Nowadays, teachers can more easily prepare students for a student trip to New York City by virtually taking their classroom to the destination and specific sites in that place, such as museums. This is the beginning of a blended learning experience. Visiting the actual destination and seeing current exhibitions and authentic paintings or sculptures complements the online viewing experience. A visit to New York City allows students to wander inside the museum, the district and the community – learning to see art as part of the fabric of life.

I want to focus on two specific international art museums in New York City – The Guggenheim Museum and Museum of Modern Art (MOMA). Part of these museums’ permanent collections are available for viewing online – with more being digitized and added.

The permanent collection of many museums is not available for viewing at all times. Often major works of art are in storage. Some are in the restoration process, while some are only displayed for special shows or regular exhibits and rotated back into storage. The work of famous artists also goes on tour and is leant to other museums. Traveling art brings notoriety and resources to a museum.

All of this may frustrate the art student and teacher. Exposure to the works of the masters helps students acquire new techniques and gain inspiration from fellow artists ideas about color, form and theme.

Teachers can more easily develop lesson plans around the work of specific artists in these digital collections. Or, perhaps teachers will focus on studying periods of art, and the type of work and artists who defined that era.

Let’s step through a sample blended learning exercise, utilizing digital works in these two collections to understand Modern Art of the first part of the 20th Century.

First, go to the page on the MOMA website where you can search for artists:
http://www.moma.org/collection/works?classifications=

Museum of Modern Art (MOMA)
MOMA is named after the Modern Art period and has an outstanding collection, with 200,000 works of modern and contemporary art in the collection and 61,000 works available online. A look into Pablo Picasso’s work will show students that Picasso was an adept painter who also made lithographs. Students can even view the drawings that later became paintings – gaining insight into Picasso’s artistic process.

Guggenheim Museum

Now, let’s visit the Guggenheim’s collection, and see more work by this master painter who took Paris by storm. Visit: http://www.guggenheim.org/new-york/collections/collection-online and search for ‘Picasso.’ Guggenheim’s collection contains many selected and famous paintings by Picasso, beginning in the early part of his career in 1900 and ending in 1965. Art students can observe and analyze the evolution of an artist, beginning with an interest in painting the figure and people, and evolving into a fascination for abstraction. By viewing Picasso’s work, students will understand why he is often referred to as the progenitor of Cubism.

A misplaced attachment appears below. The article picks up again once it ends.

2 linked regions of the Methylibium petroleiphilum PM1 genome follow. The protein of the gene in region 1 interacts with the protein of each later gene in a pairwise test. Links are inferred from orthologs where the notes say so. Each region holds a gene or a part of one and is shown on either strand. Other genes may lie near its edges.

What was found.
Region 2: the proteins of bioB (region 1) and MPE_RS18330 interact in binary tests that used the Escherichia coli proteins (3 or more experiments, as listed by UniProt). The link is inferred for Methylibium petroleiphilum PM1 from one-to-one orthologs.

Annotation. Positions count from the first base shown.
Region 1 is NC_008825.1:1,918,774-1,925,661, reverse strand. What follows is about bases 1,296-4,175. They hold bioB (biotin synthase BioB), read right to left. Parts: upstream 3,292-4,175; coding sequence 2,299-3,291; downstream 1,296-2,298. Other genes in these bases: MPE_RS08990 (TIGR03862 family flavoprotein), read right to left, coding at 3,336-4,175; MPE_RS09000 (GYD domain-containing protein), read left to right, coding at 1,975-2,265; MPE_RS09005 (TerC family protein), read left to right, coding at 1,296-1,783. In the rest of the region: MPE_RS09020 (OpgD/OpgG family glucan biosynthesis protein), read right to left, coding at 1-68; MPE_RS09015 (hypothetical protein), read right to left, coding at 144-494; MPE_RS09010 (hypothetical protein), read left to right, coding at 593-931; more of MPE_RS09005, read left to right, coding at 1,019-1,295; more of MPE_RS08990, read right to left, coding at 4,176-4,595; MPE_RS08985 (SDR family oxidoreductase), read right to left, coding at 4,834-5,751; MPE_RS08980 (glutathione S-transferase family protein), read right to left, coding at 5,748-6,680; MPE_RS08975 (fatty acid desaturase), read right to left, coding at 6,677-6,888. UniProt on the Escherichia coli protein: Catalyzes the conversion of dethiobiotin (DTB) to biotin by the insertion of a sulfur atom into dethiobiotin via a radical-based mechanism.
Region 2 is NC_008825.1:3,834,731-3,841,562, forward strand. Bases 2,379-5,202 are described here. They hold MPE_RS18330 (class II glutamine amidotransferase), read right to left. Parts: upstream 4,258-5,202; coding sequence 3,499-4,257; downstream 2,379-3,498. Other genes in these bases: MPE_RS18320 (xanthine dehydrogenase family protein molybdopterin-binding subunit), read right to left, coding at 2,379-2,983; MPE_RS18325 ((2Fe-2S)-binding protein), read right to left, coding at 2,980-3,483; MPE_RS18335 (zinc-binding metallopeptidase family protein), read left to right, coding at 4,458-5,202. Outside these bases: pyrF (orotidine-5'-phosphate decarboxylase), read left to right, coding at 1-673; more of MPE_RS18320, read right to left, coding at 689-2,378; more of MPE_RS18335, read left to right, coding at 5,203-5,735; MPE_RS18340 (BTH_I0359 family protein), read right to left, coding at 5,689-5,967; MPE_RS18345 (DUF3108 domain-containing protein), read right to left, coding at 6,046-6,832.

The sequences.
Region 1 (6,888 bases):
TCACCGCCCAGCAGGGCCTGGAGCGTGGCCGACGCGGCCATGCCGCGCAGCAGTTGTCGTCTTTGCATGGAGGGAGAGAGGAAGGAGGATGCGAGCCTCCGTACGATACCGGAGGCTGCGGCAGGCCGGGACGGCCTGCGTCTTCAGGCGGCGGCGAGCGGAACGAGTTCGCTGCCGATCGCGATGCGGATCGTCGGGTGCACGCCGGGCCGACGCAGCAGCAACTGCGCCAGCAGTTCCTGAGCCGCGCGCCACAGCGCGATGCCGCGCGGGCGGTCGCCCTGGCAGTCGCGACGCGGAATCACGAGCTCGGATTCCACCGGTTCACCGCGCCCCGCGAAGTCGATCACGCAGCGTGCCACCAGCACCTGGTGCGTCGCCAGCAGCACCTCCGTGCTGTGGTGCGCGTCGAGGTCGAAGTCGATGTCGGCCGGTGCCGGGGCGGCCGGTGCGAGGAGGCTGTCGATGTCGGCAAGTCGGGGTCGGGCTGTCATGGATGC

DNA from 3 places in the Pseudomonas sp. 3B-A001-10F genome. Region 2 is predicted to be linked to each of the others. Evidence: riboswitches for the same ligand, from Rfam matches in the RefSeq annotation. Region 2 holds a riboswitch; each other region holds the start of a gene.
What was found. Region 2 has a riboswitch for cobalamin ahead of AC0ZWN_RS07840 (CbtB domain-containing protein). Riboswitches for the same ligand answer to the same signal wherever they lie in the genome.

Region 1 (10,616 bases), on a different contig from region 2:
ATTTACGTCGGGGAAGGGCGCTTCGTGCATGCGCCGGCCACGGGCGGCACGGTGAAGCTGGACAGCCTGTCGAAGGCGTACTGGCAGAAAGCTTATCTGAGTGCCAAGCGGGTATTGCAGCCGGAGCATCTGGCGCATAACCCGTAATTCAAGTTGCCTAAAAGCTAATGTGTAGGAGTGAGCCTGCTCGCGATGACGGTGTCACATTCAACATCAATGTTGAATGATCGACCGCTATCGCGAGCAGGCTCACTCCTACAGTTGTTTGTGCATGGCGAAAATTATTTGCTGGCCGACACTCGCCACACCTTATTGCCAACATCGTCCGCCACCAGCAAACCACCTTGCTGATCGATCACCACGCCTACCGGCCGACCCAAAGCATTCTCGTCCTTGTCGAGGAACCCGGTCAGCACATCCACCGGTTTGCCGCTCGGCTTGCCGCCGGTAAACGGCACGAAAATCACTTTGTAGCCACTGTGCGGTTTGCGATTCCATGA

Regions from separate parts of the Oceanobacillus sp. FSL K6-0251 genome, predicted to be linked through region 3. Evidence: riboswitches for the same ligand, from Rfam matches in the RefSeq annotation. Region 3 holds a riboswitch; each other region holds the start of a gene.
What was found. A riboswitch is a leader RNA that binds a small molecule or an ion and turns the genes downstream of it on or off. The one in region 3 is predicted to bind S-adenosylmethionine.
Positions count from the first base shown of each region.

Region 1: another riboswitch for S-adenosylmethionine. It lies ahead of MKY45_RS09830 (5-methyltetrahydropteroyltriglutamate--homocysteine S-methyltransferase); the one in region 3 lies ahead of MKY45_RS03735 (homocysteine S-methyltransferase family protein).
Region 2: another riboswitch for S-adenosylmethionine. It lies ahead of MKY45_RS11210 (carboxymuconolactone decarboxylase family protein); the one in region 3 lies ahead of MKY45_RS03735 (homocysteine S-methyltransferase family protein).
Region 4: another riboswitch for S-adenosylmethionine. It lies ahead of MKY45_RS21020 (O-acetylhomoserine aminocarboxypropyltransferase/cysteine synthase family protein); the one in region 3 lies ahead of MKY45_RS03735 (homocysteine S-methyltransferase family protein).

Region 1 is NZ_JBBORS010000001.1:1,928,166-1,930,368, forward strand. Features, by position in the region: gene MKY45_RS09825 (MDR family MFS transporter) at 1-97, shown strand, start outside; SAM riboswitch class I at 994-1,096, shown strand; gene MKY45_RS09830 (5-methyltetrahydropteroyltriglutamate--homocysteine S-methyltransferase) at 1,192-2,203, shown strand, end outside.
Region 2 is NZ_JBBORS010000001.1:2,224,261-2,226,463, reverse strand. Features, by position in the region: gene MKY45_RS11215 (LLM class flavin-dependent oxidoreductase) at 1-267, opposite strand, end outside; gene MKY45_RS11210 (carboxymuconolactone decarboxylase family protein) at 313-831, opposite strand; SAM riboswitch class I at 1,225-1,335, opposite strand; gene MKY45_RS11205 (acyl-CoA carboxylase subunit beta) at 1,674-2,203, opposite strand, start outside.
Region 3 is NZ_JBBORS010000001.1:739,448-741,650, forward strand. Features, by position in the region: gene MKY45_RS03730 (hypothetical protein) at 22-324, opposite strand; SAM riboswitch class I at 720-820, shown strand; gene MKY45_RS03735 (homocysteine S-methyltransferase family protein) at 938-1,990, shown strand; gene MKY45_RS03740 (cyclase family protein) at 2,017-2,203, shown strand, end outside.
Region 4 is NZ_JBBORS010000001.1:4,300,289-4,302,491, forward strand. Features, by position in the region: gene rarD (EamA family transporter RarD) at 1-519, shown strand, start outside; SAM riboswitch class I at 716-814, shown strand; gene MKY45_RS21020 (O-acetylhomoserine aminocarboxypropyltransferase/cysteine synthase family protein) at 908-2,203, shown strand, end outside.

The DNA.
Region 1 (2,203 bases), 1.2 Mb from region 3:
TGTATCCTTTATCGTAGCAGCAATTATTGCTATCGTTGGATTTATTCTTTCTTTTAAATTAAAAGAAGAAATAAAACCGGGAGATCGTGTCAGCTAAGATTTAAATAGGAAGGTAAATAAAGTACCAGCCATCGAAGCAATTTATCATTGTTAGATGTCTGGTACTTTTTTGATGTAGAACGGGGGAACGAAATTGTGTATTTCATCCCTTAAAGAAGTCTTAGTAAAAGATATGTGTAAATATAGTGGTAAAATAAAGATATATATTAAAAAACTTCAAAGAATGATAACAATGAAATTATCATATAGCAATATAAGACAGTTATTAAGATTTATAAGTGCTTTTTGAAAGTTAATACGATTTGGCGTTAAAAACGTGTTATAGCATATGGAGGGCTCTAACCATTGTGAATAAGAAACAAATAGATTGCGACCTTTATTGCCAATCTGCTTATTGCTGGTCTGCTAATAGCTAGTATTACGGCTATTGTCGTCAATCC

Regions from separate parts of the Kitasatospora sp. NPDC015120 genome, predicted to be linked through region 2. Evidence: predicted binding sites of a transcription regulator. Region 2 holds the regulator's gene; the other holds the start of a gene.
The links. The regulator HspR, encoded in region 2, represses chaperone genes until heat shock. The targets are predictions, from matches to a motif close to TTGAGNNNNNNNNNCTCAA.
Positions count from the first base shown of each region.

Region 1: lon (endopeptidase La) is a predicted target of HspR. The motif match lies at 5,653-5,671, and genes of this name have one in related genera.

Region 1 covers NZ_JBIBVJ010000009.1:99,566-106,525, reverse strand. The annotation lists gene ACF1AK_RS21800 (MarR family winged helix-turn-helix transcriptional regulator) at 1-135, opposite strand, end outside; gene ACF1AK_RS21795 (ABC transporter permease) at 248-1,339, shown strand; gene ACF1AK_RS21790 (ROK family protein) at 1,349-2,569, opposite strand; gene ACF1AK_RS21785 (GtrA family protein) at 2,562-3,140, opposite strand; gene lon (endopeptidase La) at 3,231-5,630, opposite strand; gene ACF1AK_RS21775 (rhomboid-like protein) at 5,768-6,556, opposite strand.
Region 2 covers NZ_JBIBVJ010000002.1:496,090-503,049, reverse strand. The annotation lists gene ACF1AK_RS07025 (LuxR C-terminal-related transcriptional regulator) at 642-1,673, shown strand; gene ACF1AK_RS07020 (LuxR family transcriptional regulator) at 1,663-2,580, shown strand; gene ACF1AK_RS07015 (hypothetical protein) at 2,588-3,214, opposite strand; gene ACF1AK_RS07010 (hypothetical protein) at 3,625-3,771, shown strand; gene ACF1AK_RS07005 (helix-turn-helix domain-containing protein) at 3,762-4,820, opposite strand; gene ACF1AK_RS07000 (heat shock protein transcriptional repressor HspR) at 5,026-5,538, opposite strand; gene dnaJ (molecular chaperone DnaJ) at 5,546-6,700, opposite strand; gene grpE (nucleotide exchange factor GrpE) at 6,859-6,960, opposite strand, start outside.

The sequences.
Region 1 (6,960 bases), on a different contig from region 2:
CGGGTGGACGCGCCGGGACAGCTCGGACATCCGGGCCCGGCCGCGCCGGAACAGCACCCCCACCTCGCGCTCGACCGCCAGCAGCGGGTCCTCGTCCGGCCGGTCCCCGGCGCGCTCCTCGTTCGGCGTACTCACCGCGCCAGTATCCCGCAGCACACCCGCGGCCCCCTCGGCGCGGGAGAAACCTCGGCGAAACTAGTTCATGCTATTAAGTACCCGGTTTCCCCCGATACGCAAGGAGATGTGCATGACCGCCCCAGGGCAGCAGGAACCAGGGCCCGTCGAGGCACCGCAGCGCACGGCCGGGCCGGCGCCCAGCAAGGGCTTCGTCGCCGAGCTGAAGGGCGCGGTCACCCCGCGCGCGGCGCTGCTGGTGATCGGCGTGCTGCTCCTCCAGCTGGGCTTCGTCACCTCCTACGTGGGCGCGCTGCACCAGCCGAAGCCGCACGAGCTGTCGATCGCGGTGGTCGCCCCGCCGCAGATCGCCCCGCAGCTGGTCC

As students are tasked with viewing Picasso on their own, they will learn more from Moma.org and the Guggenheim’s website about the subject matter of individual pieces. Picasso’s contemporaries, such as Edgar Degas and Henri de Toulouse-Lautrec are also mentioned in painting descriptions and Picasso’s biography.

Complementing these studies in the classroom, a visit to MOMA or the Guggenheim Museum to see some of the actual works of Picasso or his contemporaries is an excellent way to blend the classroom experience with real world encounters. Students can wander around the interior of the museums, viewing real works and learning more about the Manhattan communities where MOMA and the Guggenheim are located.

The number of masterpieces in museum collections in New York City is staggering. To have these works available for viewing online is a phenomenal leap. This can be said for other large urban museums housing collections as well. The number of digital masterpieces available will continue to grow and expand.

Use technology and student tours as a means of inspiring students to gain insights through careful study of the masters who have gone before them.

For more information about scheduling a student tour of New York City, request a quote.

Living History Makes Student Travel to Washington DC and Williamsburg Memorable

By Howard Clemens

Watching history come alive can be a great way to engage student travel groups when visiting the Washington D.C. area. Living history programs are character reenactments from Revolutionary, Colonial and Civil War eras of American history. Attending one will give historically accurate information garnered directly from texts. Living history programs challenge students to take a deeper look at the characters that created the historical accounts read in the classroom today.

Mount Vernon, a Treasure of American History, Inhabited by Characters